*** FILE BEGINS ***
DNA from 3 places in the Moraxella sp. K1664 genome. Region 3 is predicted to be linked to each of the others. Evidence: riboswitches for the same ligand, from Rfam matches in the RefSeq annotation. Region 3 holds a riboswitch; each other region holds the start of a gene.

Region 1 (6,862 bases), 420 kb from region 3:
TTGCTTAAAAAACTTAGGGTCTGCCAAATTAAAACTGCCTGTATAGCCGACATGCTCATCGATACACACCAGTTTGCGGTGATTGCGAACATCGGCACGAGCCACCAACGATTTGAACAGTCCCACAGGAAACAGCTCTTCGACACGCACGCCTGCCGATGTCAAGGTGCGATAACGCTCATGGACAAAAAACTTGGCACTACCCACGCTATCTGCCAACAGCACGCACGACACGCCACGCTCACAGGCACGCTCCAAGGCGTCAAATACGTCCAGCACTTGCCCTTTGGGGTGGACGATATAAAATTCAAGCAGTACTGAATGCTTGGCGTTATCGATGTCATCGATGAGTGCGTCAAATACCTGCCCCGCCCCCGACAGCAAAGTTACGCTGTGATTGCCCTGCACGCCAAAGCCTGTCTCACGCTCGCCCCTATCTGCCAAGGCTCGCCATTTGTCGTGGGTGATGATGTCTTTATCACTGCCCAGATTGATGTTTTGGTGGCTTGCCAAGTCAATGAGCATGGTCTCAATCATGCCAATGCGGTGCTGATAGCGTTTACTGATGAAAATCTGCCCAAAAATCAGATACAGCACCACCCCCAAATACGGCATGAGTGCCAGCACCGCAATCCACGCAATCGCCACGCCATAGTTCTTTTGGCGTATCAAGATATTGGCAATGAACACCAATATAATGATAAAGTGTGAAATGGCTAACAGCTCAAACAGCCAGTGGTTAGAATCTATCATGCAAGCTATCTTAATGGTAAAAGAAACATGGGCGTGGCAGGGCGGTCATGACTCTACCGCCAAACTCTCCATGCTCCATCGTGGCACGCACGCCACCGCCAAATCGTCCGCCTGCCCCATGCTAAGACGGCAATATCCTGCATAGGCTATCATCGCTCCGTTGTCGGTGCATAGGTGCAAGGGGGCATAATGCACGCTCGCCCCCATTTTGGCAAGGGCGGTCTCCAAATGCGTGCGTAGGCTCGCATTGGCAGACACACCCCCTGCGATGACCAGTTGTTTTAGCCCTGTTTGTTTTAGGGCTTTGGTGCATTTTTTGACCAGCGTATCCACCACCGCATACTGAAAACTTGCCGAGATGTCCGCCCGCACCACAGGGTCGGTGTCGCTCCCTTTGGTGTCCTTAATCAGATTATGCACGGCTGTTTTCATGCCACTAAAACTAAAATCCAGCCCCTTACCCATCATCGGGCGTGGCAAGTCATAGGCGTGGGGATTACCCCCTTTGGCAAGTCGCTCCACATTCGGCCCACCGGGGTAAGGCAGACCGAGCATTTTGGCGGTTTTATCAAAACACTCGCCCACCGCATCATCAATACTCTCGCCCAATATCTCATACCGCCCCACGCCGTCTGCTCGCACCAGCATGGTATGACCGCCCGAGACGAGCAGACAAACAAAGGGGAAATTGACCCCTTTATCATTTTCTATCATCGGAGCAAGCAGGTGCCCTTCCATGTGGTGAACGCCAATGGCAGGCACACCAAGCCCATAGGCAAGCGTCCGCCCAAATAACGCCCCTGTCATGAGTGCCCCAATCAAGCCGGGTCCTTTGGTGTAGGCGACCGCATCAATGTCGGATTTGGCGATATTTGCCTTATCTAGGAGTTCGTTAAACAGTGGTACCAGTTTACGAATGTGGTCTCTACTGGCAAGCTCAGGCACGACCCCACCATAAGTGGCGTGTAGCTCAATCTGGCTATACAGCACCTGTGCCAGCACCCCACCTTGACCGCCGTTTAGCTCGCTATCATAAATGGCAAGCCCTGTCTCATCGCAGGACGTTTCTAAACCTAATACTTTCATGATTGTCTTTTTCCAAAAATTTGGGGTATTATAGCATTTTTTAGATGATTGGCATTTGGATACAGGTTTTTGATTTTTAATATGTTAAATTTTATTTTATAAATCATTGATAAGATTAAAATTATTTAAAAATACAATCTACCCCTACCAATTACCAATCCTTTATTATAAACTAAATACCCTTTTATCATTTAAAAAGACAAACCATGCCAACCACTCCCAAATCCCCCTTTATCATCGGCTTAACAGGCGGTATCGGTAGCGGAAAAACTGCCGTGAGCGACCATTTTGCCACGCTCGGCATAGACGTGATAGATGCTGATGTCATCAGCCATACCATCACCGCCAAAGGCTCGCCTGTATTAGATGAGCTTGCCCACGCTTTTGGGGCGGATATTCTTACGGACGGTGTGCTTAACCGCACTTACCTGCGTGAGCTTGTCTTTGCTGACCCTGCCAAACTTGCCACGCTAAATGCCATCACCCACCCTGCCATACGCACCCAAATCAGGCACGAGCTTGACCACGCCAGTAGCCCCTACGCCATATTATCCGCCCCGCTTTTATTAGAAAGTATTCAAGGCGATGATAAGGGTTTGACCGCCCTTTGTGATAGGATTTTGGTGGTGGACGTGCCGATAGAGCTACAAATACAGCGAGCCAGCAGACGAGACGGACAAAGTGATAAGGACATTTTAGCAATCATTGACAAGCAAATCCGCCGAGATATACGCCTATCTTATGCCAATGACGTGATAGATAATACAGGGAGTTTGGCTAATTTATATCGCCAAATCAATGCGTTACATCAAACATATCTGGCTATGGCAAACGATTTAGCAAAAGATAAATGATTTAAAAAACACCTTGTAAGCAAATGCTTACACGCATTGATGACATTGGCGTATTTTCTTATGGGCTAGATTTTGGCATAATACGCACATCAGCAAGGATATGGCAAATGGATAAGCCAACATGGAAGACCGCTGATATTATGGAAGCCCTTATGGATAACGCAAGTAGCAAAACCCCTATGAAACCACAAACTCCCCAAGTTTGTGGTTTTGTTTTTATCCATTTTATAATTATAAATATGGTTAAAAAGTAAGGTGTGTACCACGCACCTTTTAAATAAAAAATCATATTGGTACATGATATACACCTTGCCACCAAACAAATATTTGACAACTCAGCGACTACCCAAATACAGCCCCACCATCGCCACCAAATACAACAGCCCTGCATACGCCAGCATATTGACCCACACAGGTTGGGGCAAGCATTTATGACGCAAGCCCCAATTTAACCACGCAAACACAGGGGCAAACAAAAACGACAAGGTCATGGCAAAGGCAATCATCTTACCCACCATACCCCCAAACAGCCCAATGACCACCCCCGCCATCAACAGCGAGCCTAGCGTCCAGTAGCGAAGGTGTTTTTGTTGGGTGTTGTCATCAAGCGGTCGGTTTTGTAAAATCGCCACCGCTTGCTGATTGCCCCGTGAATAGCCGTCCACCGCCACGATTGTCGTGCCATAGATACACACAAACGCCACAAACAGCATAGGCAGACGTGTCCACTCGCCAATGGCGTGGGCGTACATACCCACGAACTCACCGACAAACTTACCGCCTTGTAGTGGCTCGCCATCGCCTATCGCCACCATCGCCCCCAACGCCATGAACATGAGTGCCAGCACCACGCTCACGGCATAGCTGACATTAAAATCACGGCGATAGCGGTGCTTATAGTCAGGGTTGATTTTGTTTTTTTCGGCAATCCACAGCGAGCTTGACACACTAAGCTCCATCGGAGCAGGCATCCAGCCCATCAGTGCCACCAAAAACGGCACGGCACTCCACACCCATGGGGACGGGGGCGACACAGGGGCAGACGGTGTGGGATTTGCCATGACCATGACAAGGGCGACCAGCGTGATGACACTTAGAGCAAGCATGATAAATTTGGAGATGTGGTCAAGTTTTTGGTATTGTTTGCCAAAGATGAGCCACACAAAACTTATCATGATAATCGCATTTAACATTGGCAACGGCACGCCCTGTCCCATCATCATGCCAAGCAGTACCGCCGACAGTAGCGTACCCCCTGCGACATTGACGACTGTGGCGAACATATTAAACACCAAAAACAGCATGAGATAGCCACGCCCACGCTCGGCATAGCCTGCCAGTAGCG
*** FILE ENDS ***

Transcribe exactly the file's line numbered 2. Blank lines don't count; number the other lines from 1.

Region 1 (6,862 bases), 420 kb from region 3: